OF Dalton Pompey, Toronto (vs Ubaldo Jiminez) – $4000
Pompey continues to impress. He’s exceeded his expected production by an average of 1.41 points per game this season. He’s also crushed righties with a .355 wOBA, and now he gets a weak one at home. His spot in the order will be key, but I like him either way (especially if you decide to stack Toronto, which is fine).
1B/3B Pedro Alvarez, Pittsburgh (vs Jason Hammel) – $4100
There is going to be a lot of rain situations to monitor across the country tonight, and this is one of them. Unless things pick up in Pittsburgh, though, this game (and many others) will be one that’s more relevant to pitchers than batters (meaning the game could get delayed, but is very unlikely to get cancelled).
Alvarez smokes righties; actually, his wOBA over the past 12 months is 166 points better than versus lefties. I don’t envision his ownership being very high in GPPs, so he has a lot of tournament value.
1B Ike Davis, Oakland (vs Jered Weaver) – $3500
A first basemen who absolutely mashes right-handed pitching. A pitcher who struggles badly against lefties. A quality hitting situation. A cheap price. What’s not to love?
2B Jose Altuve, Houston (vs J.A. Happ) – $4200
As a contrarian player, I’m looking for situations that are better than what people believe that will allow me to get a stud at reduced ownership. I’m not entirely sure how high Altuve’s ownership will be tonight, but I’d guess the fact that he’s facing a lefty (and thus will have a perceived lowered chance of stealing a bag) will decrease his popularity.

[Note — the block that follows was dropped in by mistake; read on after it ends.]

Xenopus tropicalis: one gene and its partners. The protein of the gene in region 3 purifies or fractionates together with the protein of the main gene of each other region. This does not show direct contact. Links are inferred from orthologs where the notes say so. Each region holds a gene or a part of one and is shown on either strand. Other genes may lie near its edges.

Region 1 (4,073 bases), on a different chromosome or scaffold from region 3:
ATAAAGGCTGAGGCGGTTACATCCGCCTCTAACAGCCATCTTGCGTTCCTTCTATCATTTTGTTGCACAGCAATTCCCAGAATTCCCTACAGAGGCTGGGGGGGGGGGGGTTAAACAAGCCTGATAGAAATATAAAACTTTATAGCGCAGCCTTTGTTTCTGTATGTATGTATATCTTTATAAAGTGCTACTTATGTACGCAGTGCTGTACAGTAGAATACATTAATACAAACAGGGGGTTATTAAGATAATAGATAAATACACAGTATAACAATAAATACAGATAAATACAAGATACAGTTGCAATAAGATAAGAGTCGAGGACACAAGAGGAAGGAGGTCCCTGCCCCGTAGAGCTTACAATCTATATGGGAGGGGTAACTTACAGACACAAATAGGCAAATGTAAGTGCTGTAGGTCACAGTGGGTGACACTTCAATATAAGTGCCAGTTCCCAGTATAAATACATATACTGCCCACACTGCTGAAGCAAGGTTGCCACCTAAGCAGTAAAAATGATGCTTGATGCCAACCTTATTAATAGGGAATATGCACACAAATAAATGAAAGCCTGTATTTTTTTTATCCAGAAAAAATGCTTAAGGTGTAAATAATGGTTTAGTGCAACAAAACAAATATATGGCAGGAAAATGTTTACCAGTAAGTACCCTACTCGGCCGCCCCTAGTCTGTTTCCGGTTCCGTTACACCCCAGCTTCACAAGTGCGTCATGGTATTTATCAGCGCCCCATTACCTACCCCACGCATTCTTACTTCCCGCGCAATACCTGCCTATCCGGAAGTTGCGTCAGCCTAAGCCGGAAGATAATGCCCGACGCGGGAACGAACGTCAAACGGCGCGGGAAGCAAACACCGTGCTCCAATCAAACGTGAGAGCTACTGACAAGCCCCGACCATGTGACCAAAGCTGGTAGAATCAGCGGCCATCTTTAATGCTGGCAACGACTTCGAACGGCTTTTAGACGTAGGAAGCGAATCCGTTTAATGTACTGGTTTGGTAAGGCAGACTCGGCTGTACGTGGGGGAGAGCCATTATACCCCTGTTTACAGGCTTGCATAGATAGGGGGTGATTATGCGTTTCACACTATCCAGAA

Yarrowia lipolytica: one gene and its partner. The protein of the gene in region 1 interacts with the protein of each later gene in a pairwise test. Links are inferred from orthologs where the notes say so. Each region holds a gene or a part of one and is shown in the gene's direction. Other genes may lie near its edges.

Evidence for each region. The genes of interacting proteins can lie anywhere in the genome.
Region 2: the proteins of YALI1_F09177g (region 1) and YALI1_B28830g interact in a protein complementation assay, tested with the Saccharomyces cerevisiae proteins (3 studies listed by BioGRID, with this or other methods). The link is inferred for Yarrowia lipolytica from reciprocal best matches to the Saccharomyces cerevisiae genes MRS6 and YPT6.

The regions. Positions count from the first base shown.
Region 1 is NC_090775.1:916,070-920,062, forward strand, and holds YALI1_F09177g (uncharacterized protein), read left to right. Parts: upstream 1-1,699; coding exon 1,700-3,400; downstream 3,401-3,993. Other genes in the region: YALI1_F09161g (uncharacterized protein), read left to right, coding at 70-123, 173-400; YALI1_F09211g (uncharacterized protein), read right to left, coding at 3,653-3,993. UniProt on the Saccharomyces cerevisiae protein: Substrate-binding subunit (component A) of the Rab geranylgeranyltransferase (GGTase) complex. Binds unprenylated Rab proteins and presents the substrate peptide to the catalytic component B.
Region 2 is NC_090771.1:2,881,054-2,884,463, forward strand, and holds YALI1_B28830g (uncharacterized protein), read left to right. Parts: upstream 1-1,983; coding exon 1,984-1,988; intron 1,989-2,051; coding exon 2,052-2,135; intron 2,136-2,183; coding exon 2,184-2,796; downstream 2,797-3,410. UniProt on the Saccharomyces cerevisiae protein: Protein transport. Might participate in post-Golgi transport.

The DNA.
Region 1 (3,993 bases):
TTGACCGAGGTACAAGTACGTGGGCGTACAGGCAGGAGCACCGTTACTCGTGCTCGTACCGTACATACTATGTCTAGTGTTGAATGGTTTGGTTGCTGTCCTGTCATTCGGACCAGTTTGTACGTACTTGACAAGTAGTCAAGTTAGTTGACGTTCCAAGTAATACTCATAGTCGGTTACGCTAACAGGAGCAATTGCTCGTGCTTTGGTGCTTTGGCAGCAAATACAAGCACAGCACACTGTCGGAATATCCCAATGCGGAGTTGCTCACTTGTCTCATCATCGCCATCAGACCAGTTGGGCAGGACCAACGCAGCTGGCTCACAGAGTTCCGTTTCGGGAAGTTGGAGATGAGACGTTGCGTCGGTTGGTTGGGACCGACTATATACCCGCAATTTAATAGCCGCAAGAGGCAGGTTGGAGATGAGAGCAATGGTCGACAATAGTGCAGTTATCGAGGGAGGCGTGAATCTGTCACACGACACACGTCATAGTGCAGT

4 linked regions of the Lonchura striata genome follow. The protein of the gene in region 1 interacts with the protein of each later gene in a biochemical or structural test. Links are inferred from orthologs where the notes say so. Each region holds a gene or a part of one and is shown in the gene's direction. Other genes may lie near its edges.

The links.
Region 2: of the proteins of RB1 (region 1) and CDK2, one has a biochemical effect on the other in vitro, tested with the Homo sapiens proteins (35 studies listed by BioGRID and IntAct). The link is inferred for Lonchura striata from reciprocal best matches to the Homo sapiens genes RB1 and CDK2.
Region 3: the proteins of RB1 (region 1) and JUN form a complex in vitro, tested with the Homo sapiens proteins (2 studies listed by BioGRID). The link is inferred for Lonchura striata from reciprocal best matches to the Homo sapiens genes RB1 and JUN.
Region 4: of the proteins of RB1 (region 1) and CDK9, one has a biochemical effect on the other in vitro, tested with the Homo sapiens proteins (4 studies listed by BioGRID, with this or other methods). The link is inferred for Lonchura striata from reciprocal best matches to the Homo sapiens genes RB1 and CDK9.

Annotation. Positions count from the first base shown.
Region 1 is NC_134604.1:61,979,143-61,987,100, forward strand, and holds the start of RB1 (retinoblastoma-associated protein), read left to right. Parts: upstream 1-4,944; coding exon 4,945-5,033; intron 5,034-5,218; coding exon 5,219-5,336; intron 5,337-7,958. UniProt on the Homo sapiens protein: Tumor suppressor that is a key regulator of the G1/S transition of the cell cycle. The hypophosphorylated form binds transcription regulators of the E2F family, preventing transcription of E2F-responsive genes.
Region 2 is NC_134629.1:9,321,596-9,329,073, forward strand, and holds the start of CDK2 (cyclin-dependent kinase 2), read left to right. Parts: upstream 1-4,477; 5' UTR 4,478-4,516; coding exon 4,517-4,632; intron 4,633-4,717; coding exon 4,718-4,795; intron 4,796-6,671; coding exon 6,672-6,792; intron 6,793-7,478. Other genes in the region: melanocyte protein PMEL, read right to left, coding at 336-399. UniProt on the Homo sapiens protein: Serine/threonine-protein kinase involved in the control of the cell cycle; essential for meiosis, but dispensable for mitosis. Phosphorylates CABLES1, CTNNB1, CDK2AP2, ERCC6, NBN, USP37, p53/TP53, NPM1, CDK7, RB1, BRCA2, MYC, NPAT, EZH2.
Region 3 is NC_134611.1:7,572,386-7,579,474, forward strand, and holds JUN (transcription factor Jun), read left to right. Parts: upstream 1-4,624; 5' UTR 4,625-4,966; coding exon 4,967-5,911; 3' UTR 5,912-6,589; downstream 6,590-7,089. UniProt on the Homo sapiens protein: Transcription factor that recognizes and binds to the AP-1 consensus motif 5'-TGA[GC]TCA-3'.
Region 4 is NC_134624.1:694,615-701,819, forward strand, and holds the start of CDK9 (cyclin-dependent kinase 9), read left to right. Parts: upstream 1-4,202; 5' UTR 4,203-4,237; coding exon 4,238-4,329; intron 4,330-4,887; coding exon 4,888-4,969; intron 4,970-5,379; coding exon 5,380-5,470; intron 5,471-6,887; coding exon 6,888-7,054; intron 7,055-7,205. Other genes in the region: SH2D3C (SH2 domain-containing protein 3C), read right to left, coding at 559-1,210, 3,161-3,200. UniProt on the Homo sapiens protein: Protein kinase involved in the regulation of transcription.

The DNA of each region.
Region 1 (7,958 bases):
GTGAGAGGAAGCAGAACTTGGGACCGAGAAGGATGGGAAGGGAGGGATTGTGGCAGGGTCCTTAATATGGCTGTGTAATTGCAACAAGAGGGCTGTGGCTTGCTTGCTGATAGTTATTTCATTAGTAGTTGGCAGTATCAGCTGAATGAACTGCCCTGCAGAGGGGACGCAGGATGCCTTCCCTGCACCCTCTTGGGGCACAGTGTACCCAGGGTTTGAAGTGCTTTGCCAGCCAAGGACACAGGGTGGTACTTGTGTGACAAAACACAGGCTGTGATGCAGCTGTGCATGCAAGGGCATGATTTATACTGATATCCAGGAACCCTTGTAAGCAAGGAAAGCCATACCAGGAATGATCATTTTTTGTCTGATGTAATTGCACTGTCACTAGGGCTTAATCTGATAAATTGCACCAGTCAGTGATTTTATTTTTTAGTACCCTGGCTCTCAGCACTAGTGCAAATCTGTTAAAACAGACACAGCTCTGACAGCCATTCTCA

However, I actually like Altuve more against lefties. I’ve found in the past that the most important part of projecting steals isn’t the handedness of the pitcher, but rather how often the player can be expected to get on base. Three steal attempts against a southpaw beats two against a righty; the difference in steal rate based on pitcher handedness isn’t as great as you’d think.
Altuve has a 12-month running wOBA of .462 against southpaws! He loves to face lefties, and almost no difference in steal rate could make up for that. He’s my favorite second baseman for GPPs tonight because of how a perceived knock (that is actually a positive) could affect his ownership.
P Cole Hamels, Philadelphia (vs Miami) – $9200
There are a bunch of aces on the mound tonight—Kershaw, Price, Cueto, Kluber, and Bumgarner among them—so I don’t think Hamels ownership is going to be too high. Those guys are all fine plays, but you’re going to have a tough time playing two of them and fitting a decent bunch of hitters into your lineups.
At $9200, I like Hamels as a GPP option against an offense that could whiff a lot. There are a lot of other pluses for Hamels. He’s (-125) to win and Vegas has Miami at only 3.4 runs. He’s playing in a park that has actually been a top 10 park for pitchers over the past year, and his salary has dropped $700 since the start of the season.
I also like Doug Fister if you want to save more cash, but Hamels is one of my top pitchers of the night, regardless of price.